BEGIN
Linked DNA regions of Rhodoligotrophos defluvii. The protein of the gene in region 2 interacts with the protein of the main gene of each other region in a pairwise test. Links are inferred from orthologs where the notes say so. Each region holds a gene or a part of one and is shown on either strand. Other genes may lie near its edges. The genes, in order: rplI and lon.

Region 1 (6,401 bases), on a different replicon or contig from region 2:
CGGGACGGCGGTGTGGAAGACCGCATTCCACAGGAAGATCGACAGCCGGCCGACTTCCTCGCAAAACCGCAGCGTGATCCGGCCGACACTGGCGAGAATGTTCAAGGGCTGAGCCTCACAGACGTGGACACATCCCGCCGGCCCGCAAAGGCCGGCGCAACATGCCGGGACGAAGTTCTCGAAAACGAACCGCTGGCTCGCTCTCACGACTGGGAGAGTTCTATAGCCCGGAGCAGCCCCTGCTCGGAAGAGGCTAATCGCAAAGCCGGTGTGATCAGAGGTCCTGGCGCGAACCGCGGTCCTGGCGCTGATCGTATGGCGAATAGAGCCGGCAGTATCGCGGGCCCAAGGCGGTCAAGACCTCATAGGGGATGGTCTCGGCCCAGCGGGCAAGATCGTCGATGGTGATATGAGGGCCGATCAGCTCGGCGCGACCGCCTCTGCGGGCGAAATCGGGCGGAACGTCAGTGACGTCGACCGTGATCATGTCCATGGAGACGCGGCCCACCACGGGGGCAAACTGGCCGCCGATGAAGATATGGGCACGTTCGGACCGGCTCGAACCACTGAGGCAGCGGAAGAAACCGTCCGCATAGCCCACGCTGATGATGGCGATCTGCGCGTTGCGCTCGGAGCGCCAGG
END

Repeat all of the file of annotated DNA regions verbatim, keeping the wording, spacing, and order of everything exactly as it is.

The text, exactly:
Linked DNA regions of Rhodoligotrophos defluvii. The protein of the gene in region 2 interacts with the protein of the main gene of each other region in a pairwise test. Links are inferred from orthologs where the notes say so. Each region holds a gene or a part of one and is shown on either strand. Other genes may lie near its edges. The genes, in order: rplI and lon.

Region 1 (6,401 bases), on a different replicon or contig from region 2:
CGGGACGGCGGTGTGGAAGACCGCATTCCACAGGAAGATCGACAGCCGGCCGACTTCCTCGCAAAACCGCAGCGTGATCCGGCCGACACTGGCGAGAATGTTCAAGGGCTGAGCCTCACAGACGTGGACACATCCCGCCGGCCCGCAAAGGCCGGCGCAACATGCCGGGACGAAGTTCTCGAAAACGAACCGCTGGCTCGCTCTCACGACTGGGAGAGTTCTATAGCCCGGAGCAGCCCCTGCTCGGAAGAGGCTAATCGCAAAGCCGGTGTGATCAGAGGTCCTGGCGCGAACCGCGGTCCTGGCGCTGATCGTATGGCGAATAGAGCCGGCAGTATCGCGGGCCCAAGGCGGTCAAGACCTCATAGGGGATGGTCTCGGCCCAGCGGGCAAGATCGTCGATGGTGATATGAGGGCCGATCAGCTCGGCGCGACCGCCTCTGCGGGCGAAATCGGGCGGAACGTCAGTGACGTCGACCGTGATCATGTCCATGGAGACGCGGCCCACCACGGGGGCAAACTGGCCGCCGATGAAGATATGGGCACGTTCGGACCGGCTCGAACCACTGAGGCAGCGGAAGAAACCGTCCGCATAGCCCACGCTGATGATGGCGATCTGCGCGTTGCGCTCGGAGCGCCAGG